The Music of Andrew Lloyd Webber review – blows off lockdown cobwebs

Curve, Leicester
Powerhouse renditions of songs from Joseph, Phantom, Superstar and more – plus memories from the man himself – dazzle in an inventive show

Andrew Lloyd Webber is the first to acknowledge that his music is anathema to some audiences. If you don’t like it, get out now, the composer jokily declaims from a throne in a video appearance opening this celebratory concert. Otherwise, just sit back and abandon your defences to the music of the night, as songs from Joseph, Starlight Express, Phantom and other hits are delivered in the round without so much as a dreamcoat, a pair of roller skates or a mask on the revolve stage.

Nikolai Foster’s stripped-back but inventive production is full of riches, performed by three former Evitas, two Phantoms and the newly graduated Shem Omari James. A seventh cast member, Karen Mavundukure, withdrew due to injury, sparking some last-minute changes. The six actors start by removing dust sheets from storage trunks and perform a cappella snatches of the songs beneath a low-hanging, crisscrossed lighting rig that resembles an art installation. When the band breaks out the opening of Superstar, the rigging ascends, the lights go on and you’d be forgiven for thinking there’s no better way to blow off the lockdown cobwebs and resurrect live theatre.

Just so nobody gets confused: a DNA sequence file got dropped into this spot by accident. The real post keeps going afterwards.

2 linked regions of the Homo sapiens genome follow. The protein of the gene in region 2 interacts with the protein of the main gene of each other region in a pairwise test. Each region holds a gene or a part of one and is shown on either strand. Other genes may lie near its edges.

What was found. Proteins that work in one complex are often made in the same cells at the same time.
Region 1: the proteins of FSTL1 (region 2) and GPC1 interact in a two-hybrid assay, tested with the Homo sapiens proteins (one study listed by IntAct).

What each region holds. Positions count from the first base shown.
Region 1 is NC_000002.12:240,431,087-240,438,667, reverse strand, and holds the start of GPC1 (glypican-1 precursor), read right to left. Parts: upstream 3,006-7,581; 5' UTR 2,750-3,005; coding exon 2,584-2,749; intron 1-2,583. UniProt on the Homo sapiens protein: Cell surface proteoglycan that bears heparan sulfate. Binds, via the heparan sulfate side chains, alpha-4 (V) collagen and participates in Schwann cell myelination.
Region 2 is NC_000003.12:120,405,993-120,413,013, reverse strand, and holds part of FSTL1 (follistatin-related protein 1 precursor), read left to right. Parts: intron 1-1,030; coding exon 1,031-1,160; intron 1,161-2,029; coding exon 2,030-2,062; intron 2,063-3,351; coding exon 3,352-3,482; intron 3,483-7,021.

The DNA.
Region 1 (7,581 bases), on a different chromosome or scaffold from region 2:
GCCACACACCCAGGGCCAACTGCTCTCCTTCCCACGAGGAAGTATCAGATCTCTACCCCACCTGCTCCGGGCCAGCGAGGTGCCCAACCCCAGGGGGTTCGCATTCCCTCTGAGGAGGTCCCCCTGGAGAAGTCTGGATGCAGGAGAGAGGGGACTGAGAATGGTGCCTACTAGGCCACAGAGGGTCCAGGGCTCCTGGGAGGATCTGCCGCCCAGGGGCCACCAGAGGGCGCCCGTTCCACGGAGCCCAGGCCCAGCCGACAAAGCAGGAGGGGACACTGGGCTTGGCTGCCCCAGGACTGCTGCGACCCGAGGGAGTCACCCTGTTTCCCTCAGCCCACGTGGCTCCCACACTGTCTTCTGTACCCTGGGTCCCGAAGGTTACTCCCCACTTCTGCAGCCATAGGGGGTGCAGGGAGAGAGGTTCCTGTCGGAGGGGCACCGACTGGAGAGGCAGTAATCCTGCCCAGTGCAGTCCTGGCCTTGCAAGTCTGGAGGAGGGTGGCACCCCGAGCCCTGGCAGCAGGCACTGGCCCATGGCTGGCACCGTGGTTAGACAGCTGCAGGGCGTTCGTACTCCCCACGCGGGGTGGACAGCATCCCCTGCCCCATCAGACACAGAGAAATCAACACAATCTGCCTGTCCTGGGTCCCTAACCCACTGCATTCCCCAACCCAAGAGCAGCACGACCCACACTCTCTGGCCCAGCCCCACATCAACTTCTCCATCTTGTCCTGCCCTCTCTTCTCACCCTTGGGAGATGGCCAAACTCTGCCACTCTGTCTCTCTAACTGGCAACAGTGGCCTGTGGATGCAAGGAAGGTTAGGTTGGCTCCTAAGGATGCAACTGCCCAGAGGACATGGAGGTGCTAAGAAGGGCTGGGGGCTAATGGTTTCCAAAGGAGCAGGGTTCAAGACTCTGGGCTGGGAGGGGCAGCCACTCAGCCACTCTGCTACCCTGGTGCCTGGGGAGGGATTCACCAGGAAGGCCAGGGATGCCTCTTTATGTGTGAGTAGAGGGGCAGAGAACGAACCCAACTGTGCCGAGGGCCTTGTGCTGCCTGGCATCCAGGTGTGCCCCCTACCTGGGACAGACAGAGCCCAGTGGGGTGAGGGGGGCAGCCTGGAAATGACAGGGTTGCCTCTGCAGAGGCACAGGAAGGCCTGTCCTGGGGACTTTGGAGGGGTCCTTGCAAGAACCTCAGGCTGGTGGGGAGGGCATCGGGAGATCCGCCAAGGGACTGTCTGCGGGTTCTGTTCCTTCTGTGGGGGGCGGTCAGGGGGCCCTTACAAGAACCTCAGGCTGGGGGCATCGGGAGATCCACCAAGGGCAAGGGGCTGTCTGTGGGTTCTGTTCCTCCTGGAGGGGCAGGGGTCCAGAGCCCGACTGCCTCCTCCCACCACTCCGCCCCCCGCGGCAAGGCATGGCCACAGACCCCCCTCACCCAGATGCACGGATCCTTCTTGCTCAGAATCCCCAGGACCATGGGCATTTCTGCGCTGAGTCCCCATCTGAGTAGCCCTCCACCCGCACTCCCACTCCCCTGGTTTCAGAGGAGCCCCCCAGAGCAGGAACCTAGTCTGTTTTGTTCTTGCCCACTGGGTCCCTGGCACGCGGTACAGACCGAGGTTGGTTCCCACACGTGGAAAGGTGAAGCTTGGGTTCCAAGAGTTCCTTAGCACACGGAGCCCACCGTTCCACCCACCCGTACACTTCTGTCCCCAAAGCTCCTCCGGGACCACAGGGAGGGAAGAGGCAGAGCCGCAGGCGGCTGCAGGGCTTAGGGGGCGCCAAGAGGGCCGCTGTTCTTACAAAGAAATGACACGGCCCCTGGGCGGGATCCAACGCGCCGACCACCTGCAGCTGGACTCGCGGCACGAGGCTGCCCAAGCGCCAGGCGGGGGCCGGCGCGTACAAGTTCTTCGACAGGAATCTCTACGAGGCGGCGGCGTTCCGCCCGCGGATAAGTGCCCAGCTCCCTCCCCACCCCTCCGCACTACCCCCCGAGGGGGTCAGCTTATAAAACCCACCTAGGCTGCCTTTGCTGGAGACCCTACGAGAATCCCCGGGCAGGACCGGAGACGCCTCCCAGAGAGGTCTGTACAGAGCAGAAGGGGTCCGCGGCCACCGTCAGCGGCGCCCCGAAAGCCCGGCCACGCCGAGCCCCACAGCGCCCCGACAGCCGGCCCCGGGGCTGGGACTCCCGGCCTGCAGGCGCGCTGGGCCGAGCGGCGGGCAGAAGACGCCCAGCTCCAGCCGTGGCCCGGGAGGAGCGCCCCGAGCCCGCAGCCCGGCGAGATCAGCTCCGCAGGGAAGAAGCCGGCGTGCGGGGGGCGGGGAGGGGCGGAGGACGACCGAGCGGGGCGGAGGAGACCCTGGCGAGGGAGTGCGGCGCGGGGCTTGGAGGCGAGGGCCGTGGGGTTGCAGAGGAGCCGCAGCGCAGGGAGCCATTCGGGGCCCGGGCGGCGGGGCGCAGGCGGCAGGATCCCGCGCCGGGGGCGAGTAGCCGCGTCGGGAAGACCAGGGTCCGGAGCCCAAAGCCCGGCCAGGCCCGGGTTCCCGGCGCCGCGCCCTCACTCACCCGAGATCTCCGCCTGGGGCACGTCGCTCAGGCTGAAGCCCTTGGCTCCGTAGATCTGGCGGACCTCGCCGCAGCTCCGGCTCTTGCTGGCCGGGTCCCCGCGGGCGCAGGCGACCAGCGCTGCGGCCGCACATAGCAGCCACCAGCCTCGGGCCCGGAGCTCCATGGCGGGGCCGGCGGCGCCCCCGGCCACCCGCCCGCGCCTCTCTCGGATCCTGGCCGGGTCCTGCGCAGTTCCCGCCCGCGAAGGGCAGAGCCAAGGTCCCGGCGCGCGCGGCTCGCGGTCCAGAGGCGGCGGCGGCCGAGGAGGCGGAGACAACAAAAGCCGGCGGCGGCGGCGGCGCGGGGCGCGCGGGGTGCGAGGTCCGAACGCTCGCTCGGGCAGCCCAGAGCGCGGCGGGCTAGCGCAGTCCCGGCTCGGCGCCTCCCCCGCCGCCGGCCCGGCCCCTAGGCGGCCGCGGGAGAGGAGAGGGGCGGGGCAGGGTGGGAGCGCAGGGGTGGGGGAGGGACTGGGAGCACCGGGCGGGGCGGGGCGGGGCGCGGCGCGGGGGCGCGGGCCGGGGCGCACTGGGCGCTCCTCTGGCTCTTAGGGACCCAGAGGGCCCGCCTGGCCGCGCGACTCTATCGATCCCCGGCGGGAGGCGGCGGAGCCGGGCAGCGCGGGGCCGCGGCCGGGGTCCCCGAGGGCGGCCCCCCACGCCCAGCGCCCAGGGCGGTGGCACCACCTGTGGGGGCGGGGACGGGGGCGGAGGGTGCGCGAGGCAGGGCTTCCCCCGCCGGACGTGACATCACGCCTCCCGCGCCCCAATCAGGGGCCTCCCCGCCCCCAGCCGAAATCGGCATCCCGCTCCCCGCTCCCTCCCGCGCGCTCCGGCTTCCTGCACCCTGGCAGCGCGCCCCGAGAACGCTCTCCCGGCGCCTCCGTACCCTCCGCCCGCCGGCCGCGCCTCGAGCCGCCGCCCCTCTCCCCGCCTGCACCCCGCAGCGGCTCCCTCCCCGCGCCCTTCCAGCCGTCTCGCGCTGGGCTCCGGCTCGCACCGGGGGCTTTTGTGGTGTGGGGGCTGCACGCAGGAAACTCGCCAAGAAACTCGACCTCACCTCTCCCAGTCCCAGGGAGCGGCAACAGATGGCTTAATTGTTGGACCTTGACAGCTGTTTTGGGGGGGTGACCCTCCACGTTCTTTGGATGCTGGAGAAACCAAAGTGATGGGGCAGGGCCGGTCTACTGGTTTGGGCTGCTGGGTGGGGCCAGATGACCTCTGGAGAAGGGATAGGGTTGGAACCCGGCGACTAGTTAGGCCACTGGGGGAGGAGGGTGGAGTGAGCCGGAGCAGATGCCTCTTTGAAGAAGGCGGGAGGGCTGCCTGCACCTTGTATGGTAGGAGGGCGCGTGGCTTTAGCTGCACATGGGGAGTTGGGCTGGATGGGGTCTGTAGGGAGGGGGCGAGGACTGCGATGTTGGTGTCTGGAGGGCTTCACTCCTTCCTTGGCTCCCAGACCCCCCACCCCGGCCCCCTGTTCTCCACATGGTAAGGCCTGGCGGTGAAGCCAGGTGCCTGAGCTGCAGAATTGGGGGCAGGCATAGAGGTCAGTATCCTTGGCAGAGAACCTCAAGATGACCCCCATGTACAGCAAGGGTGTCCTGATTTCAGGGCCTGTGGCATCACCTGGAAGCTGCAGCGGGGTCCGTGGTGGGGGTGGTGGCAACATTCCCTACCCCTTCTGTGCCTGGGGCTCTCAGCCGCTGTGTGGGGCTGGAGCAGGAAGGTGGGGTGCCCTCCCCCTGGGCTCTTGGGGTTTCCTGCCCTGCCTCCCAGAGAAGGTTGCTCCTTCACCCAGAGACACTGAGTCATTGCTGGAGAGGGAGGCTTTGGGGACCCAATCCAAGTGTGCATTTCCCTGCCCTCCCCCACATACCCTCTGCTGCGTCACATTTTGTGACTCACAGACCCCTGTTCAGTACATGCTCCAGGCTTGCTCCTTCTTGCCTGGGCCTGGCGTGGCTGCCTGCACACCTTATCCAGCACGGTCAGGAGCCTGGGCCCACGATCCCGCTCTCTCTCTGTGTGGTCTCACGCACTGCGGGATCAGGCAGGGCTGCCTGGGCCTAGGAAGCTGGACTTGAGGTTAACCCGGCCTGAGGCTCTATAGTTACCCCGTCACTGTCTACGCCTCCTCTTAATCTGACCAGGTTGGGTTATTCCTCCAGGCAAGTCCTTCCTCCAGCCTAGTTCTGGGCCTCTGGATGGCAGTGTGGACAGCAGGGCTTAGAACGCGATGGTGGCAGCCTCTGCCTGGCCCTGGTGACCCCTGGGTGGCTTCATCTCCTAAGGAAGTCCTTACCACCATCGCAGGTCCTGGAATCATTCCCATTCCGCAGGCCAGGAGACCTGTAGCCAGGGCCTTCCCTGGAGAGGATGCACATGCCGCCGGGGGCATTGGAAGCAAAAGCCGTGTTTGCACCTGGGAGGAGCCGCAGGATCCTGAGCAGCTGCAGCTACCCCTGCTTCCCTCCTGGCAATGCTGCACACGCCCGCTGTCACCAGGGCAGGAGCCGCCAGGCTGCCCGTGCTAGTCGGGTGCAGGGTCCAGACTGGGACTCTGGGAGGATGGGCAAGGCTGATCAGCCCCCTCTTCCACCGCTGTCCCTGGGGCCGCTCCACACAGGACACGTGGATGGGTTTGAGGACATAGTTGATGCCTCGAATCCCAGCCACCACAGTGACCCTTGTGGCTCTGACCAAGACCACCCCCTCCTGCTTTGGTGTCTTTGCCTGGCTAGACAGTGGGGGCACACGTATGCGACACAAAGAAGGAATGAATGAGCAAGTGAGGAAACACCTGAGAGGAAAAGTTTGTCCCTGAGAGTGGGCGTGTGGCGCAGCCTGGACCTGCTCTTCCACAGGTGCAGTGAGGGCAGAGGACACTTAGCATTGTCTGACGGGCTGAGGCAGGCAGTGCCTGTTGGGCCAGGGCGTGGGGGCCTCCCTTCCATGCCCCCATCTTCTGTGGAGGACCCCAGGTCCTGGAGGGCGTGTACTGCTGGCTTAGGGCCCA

Great range … Jessica Daley.
Great range … Jessica Daley. Photograph: Ellie Kurttz

Filmed around Leicester, the composer’s video links offer insights and anecdotes. We learn how seeing a disastrous Judy Garland concert inspired Evita, how Sunset Boulevard’s With One Look began as a tune about The Little Mermaid and how Cats is an exception to the musical-theatre rule that a great story can carry an OK score but not vice versa. By the time the show ends with a gleefully raucous Stick It to the Man from School of Rock, you’re thinking not just of Lloyd Webber’s campaigning for music education but also the origins of Joseph in a 20-minute piece for school and the defiant spirit and outsider status that links renegade teacher Dewey Finn to the lead characters in so many of his other musicals. Those include his new Cinderella, which is given a sneak preview here with the inclusion of the rocky, rebellious anthem Bad Cinderella.